ArtSEA: New audio tour amplifies Seattle’s ‘Green Book’ history

Plus, a show of intricate cut-paper art reveals everyday scenes of Japanese American internment during WWII.

two oil paintings side by side, a black woman and man from the 1940s

Seattle artist Bonnie Hopper has created portraits of musicians who appeared at Seattle’s storied Black and Tan Club. Before being showcased at MOHAI, her painting of singer Ernestine Anderson (at left) is stacked next to her painting of Duke Ellington. (Chloe Collyer for Crosscut)

By all accounts, E. Russell “Noodles” Smith was something of a slippery character — but the bootlegger and gambler (who always hung on to a dime for a bowl of noodles at the end of the night) was also a real estate magnate and club owner who helped usher in Seattle’s jumping jazz scene in the 1920s and 1930s. As a successful African American businessman, Noodles operated two of the few hotels that would accommodate Black travelers — such as jazz greats Duke Ellington, Count Basie and Louis Armstrong, musicians whom Noodles would invite to play in his Jackson Street clubs late at night, after their formal gigs.

I didn’t know any of these details before diving into the incredibly rich history included in Black & Tan Hall’s Green Book Self-Guided Tour. Now I can’t stop listening. The newly released audio guide — from the local group working to open Black & Tan Hall in Hillman City — is based on the Negro Motorist Green Book, the vital directory published and updated from the 1930s to the 1960s, which featured Black-friendly establishments during the Jim Crow era.


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You can download the audio guide as an app or listen and read via the website, which includes historic photos and listings from places like the Green Dot Barber Shop (also an after-hours speakeasy), the Golden West Hotel (owned by Noodles, along with its fancy first floor music club, where Cab Calloway played) and the original Black & Tan Club (an integrated cabaret opened in 1920 by Black businessman Harry Legg).

Also included: Asian-owned hotels — such as the Atlas — many of which allowed Black guests. When Japanese American hotel owners were incarcerated during World War II, however, new white management forced many Black lodgers to leave.

two oil paintings side by side, at left a Black man in a pinstripe suit, at right a Black man holding a trumpet

Two paintings, of 1920s Seattle club owner E. Russell "Noodles" Smith (at left) and musician Louis Armstrong, by Seattle artist Bonnie Hopper. (Chloe Collyer for Crosscut)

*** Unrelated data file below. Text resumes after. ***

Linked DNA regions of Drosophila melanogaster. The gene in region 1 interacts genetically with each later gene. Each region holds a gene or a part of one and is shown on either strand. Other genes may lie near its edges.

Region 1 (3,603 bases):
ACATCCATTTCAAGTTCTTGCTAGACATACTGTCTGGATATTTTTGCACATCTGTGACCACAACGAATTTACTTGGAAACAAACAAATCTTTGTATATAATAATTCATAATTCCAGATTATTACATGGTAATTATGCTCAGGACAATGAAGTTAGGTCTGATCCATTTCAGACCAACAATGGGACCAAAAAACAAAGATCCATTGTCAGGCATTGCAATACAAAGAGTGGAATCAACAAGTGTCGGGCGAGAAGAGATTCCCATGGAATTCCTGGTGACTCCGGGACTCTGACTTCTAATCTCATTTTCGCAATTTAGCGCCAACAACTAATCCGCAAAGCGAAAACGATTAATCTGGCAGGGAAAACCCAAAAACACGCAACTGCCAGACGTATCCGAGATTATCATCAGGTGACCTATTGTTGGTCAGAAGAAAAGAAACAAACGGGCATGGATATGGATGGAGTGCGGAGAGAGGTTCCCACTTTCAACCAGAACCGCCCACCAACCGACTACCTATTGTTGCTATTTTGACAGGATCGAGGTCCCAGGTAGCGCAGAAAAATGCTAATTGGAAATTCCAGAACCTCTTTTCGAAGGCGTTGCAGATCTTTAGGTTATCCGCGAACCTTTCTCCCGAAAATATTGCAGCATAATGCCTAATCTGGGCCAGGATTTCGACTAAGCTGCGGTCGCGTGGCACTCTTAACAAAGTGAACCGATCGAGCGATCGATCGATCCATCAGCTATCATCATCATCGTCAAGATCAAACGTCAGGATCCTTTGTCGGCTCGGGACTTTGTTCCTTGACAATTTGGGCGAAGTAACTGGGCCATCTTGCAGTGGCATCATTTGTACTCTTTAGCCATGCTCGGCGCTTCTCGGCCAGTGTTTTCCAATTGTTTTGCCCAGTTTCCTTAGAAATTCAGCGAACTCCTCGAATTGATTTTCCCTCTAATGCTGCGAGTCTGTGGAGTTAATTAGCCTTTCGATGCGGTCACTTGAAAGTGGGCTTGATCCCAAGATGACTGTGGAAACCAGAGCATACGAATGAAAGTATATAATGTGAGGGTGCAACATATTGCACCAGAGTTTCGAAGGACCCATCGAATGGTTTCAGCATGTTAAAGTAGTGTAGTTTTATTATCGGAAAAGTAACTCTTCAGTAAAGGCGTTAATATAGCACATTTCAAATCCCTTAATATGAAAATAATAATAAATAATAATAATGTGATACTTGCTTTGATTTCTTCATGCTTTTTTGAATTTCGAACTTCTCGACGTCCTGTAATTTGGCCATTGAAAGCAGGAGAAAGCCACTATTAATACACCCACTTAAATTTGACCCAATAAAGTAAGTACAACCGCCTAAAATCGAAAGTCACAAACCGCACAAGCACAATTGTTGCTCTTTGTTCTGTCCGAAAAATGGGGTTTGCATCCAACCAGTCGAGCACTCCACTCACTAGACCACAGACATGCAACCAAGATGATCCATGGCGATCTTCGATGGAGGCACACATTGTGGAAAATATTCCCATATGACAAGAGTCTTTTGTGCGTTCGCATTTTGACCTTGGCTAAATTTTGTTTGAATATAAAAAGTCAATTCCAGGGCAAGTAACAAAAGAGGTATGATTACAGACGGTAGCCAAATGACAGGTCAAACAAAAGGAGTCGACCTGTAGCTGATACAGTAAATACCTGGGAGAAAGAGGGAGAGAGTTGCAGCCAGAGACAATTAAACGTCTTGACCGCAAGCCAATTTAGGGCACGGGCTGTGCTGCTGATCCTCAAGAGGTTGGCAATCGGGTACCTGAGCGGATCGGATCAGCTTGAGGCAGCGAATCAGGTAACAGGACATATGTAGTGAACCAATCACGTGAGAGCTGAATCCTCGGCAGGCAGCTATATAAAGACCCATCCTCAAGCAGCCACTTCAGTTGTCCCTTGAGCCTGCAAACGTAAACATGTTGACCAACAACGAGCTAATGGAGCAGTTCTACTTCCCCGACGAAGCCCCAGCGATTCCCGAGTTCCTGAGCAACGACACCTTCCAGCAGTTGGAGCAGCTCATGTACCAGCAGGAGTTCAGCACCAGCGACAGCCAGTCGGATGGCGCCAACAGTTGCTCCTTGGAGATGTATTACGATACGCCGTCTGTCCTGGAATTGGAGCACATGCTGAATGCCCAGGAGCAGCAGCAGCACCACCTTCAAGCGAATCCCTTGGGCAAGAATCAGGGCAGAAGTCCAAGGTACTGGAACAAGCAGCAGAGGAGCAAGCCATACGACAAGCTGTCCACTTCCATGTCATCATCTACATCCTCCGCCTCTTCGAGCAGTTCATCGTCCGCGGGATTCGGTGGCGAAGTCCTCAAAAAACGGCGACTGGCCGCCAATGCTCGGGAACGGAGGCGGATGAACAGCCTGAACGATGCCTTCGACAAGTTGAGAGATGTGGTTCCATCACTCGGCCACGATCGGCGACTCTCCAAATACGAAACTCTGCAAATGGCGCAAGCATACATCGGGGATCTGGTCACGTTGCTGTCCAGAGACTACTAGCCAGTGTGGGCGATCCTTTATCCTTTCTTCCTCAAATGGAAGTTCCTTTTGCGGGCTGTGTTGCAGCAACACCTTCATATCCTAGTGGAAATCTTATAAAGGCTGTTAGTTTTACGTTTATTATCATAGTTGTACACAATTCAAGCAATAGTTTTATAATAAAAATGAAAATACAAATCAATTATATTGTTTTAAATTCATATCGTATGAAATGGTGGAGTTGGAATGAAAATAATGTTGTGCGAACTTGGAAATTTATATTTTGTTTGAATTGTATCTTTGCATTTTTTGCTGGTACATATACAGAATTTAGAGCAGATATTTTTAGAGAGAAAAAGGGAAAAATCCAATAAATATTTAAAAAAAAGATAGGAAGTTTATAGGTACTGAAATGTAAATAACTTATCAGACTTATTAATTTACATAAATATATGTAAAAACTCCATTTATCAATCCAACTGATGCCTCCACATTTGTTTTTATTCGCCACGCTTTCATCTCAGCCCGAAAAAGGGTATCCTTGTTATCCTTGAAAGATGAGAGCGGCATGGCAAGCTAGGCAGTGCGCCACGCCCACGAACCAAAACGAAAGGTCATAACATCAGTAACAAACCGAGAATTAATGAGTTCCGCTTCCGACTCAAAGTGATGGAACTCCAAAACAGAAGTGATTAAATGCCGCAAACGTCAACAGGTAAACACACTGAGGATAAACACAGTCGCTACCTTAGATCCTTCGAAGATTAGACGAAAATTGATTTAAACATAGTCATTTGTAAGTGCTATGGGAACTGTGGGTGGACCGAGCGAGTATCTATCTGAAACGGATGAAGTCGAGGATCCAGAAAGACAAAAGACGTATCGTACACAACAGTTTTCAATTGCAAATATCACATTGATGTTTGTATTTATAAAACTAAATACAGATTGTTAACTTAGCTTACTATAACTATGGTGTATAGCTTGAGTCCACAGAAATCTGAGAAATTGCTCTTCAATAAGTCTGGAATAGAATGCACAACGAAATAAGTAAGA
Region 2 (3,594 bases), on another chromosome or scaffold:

Two paintings, of 1920s Seattle club owner E. Russell "Noodles" Smith (at left) and musician Louis Armstrong, by Seattle artist Bonnie Hopper. (Chloe Collyer for Crosscut)

Whatever way you access the archive, I highly recommend doing so. The entries are thoroughly researched (by Black & Tan partner Ashley Harrison, with help from the Black Heritage Society of Washington), and the storytelling is always engaging. Plus: learning about the history of these once thriving establishments in and around the South Jackson Street corridor adds a fascinating and essential layer to our civic understanding of Seattle history.

This weekend, the Museum of History and Industry is hosting a discussion about the new self-guided tour and The Green Book’s influence locally and beyond. The Green Book: More than a Guide (Feb. 19, 11 a.m.-12:30 p.m. in person and on MOHAI’s Facebook Live page) will feature talks by members of the Black & Tan research team, the Black Heritage Society, the Washington State Historical Society and local producer Chris Hopper, who is at work on a musical production about the Black and Tan Club.

The event also features The Black and Tan Collection (on view at MOHAI Feb. 19, 12:30 – 5 p.m.), an installation of 13 paintings by Seattle artist Bonnie Hopper, whose oil portraits feature some of the legendary musicians who played at the Black and Tan Club during its five-decade run.

Hopper created the paintings based on composite images, adding her own imaginative flourishes. “It’s kind of been a journey,” she told Crosscut reporter Margo Vansynghel. “I had no idea people as famous as Count Basie would ever play in Seattle, but they did.” Included in the mix: a portrait of the rarely photographed Noodles Smith.

a piece of cut paper art